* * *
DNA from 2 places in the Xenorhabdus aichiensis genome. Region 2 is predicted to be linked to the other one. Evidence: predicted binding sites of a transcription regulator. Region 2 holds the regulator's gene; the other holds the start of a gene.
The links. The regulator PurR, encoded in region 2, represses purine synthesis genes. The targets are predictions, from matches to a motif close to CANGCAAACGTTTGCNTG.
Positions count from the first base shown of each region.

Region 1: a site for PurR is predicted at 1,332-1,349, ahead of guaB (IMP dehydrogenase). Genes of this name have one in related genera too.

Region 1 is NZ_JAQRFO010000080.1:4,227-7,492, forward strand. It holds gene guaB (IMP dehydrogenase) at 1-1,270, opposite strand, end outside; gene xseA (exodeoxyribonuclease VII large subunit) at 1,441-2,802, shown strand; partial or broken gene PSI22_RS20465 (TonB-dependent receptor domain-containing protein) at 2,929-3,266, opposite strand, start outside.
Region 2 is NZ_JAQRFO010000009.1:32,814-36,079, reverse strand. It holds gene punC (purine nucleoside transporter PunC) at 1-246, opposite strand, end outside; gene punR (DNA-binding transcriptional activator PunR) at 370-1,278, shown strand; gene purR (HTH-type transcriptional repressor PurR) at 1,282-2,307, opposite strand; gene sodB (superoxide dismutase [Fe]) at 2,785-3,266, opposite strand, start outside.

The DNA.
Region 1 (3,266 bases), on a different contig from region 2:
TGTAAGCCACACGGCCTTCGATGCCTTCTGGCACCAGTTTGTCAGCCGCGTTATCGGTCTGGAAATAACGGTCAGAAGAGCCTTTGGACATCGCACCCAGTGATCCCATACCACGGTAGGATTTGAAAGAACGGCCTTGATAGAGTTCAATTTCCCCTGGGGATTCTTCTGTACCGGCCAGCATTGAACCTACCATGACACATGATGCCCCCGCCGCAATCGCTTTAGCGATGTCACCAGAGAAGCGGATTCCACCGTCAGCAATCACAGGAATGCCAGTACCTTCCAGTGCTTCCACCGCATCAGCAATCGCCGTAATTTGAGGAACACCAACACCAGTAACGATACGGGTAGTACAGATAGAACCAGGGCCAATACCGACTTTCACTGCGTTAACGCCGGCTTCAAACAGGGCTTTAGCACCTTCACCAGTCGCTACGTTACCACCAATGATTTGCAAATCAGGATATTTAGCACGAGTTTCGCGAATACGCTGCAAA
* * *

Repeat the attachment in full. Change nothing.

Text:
DNA from 2 places in the Xenorhabdus aichiensis genome. Region 2 is predicted to be linked to the other one. Evidence: predicted binding sites of a transcription regulator. Region 2 holds the regulator's gene; the other holds the start of a gene.
The links. The regulator PurR, encoded in region 2, represses purine synthesis genes. The targets are predictions, from matches to a motif close to CANGCAAACGTTTGCNTG.
Positions count from the first base shown of each region.

Region 1: a site for PurR is predicted at 1,332-1,349, ahead of guaB (IMP dehydrogenase). Genes of this name have one in related genera too.

Region 1 is NZ_JAQRFO010000080.1:4,227-7,492, forward strand. It holds gene guaB (IMP dehydrogenase) at 1-1,270, opposite strand, end outside; gene xseA (exodeoxyribonuclease VII large subunit) at 1,441-2,802, shown strand; partial or broken gene PSI22_RS20465 (TonB-dependent receptor domain-containing protein) at 2,929-3,266, opposite strand, start outside.
Region 2 is NZ_JAQRFO010000009.1:32,814-36,079, reverse strand. It holds gene punC (purine nucleoside transporter PunC) at 1-246, opposite strand, end outside; gene punR (DNA-binding transcriptional activator PunR) at 370-1,278, shown strand; gene purR (HTH-type transcriptional repressor PurR) at 1,282-2,307, opposite strand; gene sodB (superoxide dismutase [Fe]) at 2,785-3,266, opposite strand, start outside.

The DNA.
Region 1 (3,266 bases), on a different contig from region 2:
TGTAAGCCACACGGCCTTCGATGCCTTCTGGCACCAGTTTGTCAGCCGCGTTATCGGTCTGGAAATAACGGTCAGAAGAGCCTTTGGACATCGCACCCAGTGATCCCATACCACGGTAGGATTTGAAAGAACGGCCTTGATAGAGTTCAATTTCCCCTGGGGATTCTTCTGTACCGGCCAGCATTGAACCTACCATGACACATGATGCCCCCGCCGCAATCGCTTTAGCGATGTCACCAGAGAAGCGGATTCCACCGTCAGCAATCACAGGAATGCCAGTACCTTCCAGTGCTTCCACCGCATCAGCAATCGCCGTAATTTGAGGAACACCAACACCAGTAACGATACGGGTAGTACAGATAGAACCAGGGCCAATACCGACTTTCACTGCGTTAACGCCGGCTTCAAACAGGGCTTTAGCACCTTCACCAGTCGCTACGTTACCACCAATGATTTGCAAATCAGGATATTTAGCACGAGTTTCGCGAATACGCTGCAAA